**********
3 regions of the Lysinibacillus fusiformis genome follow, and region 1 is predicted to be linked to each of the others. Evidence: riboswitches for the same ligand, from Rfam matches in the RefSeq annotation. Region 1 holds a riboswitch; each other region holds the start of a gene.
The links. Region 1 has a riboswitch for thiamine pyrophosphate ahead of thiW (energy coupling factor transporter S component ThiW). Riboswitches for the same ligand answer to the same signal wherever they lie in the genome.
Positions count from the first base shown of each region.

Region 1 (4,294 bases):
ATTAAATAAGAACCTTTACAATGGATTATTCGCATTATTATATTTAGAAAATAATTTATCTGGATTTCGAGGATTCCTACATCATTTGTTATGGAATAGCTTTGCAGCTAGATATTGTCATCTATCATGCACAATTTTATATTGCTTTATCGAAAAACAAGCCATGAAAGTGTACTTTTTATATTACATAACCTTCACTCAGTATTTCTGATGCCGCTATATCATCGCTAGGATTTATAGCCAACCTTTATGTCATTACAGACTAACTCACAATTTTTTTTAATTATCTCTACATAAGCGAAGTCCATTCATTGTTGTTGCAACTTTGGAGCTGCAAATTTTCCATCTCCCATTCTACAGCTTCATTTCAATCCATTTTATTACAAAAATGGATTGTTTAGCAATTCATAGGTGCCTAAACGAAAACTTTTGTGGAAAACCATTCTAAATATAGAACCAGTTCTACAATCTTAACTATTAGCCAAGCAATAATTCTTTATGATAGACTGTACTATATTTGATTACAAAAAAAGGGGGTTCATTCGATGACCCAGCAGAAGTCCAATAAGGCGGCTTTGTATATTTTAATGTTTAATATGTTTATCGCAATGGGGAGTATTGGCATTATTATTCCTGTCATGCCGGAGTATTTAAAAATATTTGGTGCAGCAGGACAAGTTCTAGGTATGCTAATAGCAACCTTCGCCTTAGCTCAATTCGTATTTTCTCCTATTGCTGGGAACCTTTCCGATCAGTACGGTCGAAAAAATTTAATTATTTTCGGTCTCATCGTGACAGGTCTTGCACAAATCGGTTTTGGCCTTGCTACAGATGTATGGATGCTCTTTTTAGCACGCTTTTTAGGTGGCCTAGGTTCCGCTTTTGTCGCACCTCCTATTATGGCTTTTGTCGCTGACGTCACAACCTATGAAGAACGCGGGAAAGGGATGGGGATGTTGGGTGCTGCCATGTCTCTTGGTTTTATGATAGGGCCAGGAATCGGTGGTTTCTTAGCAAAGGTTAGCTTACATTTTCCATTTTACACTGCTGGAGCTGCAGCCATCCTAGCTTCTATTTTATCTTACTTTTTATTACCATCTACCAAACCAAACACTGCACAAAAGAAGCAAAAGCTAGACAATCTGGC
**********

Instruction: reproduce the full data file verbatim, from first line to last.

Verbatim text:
3 regions of the Lysinibacillus fusiformis genome follow, and region 1 is predicted to be linked to each of the others. Evidence: riboswitches for the same ligand, from Rfam matches in the RefSeq annotation. Region 1 holds a riboswitch; each other region holds the start of a gene.
The links. Region 1 has a riboswitch for thiamine pyrophosphate ahead of thiW (energy coupling factor transporter S component ThiW). Riboswitches for the same ligand answer to the same signal wherever they lie in the genome.
Positions count from the first base shown of each region.

Region 1 (4,294 bases):
ATTAAATAAGAACCTTTACAATGGATTATTCGCATTATTATATTTAGAAAATAATTTATCTGGATTTCGAGGATTCCTACATCATTTGTTATGGAATAGCTTTGCAGCTAGATATTGTCATCTATCATGCACAATTTTATATTGCTTTATCGAAAAACAAGCCATGAAAGTGTACTTTTTATATTACATAACCTTCACTCAGTATTTCTGATGCCGCTATATCATCGCTAGGATTTATAGCCAACCTTTATGTCATTACAGACTAACTCACAATTTTTTTTAATTATCTCTACATAAGCGAAGTCCATTCATTGTTGTTGCAACTTTGGAGCTGCAAATTTTCCATCTCCCATTCTACAGCTTCATTTCAATCCATTTTATTACAAAAATGGATTGTTTAGCAATTCATAGGTGCCTAAACGAAAACTTTTGTGGAAAACCATTCTAAATATAGAACCAGTTCTACAATCTTAACTATTAGCCAAGCAATAATTCTTTATGATAGACTGTACTATATTTGATTACAAAAAAAGGGGGTTCATTCGATGACCCAGCAGAAGTCCAATAAGGCGGCTTTGTATATTTTAATGTTTAATATGTTTATCGCAATGGGGAGTATTGGCATTATTATTCCTGTCATGCCGGAGTATTTAAAAATATTTGGTGCAGCAGGACAAGTTCTAGGTATGCTAATAGCAACCTTCGCCTTAGCTCAATTCGTATTTTCTCCTATTGCTGGGAACCTTTCCGATCAGTACGGTCGAAAAAATTTAATTATTTTCGGTCTCATCGTGACAGGTCTTGCACAAATCGGTTTTGGCCTTGCTACAGATGTATGGATGCTCTTTTTAGCACGCTTTTTAGGTGGCCTAGGTTCCGCTTTTGTCGCACCTCCTATTATGGCTTTTGTCGCTGACGTCACAACCTATGAAGAACGCGGGAAAGGGATGGGGATGTTGGGTGCTGCCATGTCTCTTGGTTTTATGATAGGGCCAGGAATCGGTGGTTTCTTAGCAAAGGTTAGCTTACATTTTCCATTTTACACTGCTGGAGCTGCAGCCATCCTAGCTTCTATTTTATCTTACTTTTTATTACCATCTACCAAACCAAACACTGCACAAAAGAAGCAAAAGCTAGACAATCTGGC